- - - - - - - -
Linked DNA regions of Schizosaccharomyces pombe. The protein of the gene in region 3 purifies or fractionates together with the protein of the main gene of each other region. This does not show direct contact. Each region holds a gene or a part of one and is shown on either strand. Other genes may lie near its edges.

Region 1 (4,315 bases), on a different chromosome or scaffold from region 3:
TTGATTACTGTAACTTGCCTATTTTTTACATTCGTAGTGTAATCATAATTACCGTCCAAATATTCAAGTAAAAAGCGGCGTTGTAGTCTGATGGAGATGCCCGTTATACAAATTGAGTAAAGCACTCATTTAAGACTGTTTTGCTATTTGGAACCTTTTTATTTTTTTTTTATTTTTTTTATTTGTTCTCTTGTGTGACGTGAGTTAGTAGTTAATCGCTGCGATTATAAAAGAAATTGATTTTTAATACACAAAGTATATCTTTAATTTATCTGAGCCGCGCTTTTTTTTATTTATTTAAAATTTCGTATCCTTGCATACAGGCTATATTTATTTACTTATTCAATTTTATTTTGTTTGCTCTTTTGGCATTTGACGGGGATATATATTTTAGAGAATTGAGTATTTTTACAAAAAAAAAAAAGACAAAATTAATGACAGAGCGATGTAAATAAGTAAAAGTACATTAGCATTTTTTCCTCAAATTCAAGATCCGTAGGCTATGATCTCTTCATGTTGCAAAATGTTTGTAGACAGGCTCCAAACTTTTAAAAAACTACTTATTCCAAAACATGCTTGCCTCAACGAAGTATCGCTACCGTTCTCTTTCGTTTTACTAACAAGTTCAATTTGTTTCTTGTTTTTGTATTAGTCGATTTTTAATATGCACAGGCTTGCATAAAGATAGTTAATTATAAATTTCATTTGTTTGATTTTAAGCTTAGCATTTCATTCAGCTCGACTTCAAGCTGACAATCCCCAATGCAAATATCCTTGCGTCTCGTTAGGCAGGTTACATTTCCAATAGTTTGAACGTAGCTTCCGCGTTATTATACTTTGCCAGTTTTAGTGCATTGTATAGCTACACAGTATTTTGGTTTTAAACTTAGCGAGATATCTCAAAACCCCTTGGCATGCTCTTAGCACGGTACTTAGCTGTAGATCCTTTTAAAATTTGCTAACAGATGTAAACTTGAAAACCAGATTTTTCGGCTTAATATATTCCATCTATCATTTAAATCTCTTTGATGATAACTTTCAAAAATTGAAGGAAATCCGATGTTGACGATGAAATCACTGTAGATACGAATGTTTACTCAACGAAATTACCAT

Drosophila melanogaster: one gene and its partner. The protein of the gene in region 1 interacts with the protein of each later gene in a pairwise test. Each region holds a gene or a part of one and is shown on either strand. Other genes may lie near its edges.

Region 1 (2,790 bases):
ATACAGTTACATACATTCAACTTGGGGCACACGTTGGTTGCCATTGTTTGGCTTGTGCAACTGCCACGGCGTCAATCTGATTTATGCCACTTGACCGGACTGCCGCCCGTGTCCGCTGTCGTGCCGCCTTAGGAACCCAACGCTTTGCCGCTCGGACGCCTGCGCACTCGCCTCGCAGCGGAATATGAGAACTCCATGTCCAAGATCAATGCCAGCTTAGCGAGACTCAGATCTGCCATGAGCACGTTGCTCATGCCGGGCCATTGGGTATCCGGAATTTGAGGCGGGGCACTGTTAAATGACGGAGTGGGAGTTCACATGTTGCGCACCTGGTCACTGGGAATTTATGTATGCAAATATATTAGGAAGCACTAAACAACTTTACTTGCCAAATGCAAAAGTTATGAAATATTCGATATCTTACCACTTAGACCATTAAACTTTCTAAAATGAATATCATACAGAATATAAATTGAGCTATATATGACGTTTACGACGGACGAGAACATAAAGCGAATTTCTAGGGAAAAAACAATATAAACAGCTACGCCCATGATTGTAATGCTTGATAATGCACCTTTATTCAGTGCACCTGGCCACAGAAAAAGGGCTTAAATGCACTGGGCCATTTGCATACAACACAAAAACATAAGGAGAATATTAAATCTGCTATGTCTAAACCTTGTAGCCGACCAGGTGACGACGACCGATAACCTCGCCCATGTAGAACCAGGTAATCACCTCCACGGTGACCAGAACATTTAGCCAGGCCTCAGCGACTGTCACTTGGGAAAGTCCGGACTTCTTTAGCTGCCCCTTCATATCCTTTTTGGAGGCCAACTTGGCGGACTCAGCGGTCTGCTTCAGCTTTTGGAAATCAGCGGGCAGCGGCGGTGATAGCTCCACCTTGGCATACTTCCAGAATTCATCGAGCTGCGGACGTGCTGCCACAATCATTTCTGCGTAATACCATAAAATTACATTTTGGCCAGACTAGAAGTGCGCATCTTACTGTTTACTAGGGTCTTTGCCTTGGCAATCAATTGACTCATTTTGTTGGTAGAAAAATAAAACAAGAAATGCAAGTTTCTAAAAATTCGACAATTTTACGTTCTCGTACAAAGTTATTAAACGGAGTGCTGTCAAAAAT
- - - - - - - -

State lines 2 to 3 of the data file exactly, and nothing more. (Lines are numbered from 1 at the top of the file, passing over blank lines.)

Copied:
Region 1 (4,315 bases), on a different chromosome or scaffold from region 3:
TTGATTACTGTAACTTGCCTATTTTTTACATTCGTAGTGTAATCATAATTACCGTCCAAATATTCAAGTAAAAAGCGGCGTTGTAGTCTGATGGAGATGCCCGTTATACAAATTGAGTAAAGCACTCATTTAAGACTGTTTTGCTATTTGGAACCTTTTTATTTTTTTTTTATTTTTTTTATTTGTTCTCTTGTGTGACGTGAGTTAGTAGTTAATCGCTGCGATTATAAAAGAAATTGATTTTTAATACACAAAGTATATCTTTAATTTATCTGAGCCGCGCTTTTTTTTATTTATTTAAAATTTCGTATCCTTGCATACAGGCTATATTTATTTACTTATTCAATTTTATTTTGTTTGCTCTTTTGGCATTTGACGGGGATATATATTTTAGAGAATTGAGTATTTTTACAAAAAAAAAAAAGACAAAATTAATGACAGAGCGATGTAAATAAGTAAAAGTACATTAGCATTTTTTCCTCAAATTCAAGATCCGTAGGCTATGATCTCTTCATGTTGCAAAATGTTTGTAGACAGGCTCCAAACTTTTAAAAAACTACTTATTCCAAAACATGCTTGCCTCAACGAAGTATCGCTACCGTTCTCTTTCGTTTTACTAACAAGTTCAATTTGTTTCTTGTTTTTGTATTAGTCGATTTTTAATATGCACAGGCTTGCATAAAGATAGTTAATTATAAATTTCATTTGTTTGATTTTAAGCTTAGCATTTCATTCAGCTCGACTTCAAGCTGACAATCCCCAATGCAAATATCCTTGCGTCTCGTTAGGCAGGTTACATTTCCAATAGTTTGAACGTAGCTTCCGCGTTATTATACTTTGCCAGTTTTAGTGCATTGTATAGCTACACAGTATTTTGGTTTTAAACTTAGCGAGATATCTCAAAACCCCTTGGCATGCTCTTAGCACGGTACTTAGCTGTAGATCCTTTTAAAATTTGCTAACAGATGTAAACTTGAAAACCAGATTTTTCGGCTTAATATATTCCATCTATCATTTAAATCTCTTTGATGATAACTTTCAAAAATTGAAGGAAATCCGATGTTGACGATGAAATCACTGTAGATACGAATGTTTACTCAACGAAATTACCAT